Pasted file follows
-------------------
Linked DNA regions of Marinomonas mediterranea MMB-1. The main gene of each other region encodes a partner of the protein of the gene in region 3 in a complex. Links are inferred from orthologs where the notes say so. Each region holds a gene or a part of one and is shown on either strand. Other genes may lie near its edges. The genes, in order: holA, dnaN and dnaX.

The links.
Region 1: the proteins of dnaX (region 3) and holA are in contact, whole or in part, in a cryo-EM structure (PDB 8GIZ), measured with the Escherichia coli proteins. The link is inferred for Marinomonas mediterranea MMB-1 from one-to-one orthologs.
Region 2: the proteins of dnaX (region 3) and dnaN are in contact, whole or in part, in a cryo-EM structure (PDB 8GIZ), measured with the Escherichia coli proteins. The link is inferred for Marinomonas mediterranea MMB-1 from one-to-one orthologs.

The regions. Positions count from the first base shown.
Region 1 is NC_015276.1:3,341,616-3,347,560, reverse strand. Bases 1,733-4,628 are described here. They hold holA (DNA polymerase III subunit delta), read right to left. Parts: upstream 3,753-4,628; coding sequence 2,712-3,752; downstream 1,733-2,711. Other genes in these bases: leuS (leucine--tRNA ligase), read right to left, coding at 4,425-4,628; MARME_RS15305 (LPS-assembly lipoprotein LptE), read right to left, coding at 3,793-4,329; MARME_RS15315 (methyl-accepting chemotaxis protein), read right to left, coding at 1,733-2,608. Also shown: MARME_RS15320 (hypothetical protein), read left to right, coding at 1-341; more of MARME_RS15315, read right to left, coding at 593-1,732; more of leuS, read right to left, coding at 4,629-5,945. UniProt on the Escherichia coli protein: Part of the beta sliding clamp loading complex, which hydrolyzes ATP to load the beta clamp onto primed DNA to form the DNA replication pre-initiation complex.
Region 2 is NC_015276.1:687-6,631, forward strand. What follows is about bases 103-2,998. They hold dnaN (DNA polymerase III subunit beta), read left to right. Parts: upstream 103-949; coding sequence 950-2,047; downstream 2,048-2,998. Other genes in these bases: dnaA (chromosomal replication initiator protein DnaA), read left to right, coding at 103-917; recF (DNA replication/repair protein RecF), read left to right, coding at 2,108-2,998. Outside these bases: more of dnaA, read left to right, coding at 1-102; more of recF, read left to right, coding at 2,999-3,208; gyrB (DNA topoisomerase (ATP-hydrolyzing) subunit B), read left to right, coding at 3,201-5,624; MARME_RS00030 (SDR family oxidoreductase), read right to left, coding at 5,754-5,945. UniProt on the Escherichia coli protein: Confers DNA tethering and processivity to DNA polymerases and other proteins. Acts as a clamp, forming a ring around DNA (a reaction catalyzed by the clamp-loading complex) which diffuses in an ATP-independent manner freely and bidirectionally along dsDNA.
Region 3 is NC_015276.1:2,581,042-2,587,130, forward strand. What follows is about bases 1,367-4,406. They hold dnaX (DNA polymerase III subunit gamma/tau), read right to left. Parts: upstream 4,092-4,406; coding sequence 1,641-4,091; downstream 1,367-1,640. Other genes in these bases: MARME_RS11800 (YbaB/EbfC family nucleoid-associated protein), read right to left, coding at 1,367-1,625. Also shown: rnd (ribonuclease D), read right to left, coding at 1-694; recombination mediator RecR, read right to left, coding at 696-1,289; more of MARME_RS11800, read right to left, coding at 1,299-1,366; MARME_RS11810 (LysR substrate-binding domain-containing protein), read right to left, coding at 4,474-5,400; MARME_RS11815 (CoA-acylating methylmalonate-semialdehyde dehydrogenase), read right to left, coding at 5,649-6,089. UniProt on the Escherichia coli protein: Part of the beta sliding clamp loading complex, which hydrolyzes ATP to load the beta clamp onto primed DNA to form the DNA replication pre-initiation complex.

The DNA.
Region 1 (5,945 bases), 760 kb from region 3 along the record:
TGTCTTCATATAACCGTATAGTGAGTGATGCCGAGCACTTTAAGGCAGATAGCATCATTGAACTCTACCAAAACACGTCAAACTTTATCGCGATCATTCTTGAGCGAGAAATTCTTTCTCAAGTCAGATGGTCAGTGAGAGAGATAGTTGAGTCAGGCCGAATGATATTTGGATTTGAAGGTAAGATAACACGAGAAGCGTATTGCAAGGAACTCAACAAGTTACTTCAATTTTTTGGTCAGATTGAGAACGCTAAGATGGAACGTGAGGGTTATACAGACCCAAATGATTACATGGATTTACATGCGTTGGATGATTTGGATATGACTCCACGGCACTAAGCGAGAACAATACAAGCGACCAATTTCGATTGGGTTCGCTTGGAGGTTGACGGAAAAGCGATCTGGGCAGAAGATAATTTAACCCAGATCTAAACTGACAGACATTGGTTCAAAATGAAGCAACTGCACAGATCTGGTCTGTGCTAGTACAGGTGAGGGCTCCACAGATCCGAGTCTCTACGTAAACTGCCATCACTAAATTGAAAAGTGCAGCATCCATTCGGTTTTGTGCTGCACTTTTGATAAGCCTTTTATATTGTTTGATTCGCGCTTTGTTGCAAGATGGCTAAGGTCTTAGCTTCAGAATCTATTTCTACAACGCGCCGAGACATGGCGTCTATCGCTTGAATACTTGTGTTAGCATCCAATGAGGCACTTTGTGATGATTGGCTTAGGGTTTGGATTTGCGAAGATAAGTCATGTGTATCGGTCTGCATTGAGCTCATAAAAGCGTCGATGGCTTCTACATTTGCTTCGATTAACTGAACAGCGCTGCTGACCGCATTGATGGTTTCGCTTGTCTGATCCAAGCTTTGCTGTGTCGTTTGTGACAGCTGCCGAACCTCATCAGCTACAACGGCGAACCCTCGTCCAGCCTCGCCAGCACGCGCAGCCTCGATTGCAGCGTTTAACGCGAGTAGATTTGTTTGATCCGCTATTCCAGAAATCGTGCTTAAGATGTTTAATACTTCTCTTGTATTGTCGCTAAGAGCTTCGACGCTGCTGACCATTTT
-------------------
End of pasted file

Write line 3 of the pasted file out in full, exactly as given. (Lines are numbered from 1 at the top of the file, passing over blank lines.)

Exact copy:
Region 1: the proteins of dnaX (region 3) and holA are in contact, whole or in part, in a cryo-EM structure (PDB 8GIZ), measured with the Escherichia coli proteins. The link is inferred for Marinomonas mediterranea MMB-1 from one-to-one orthologs.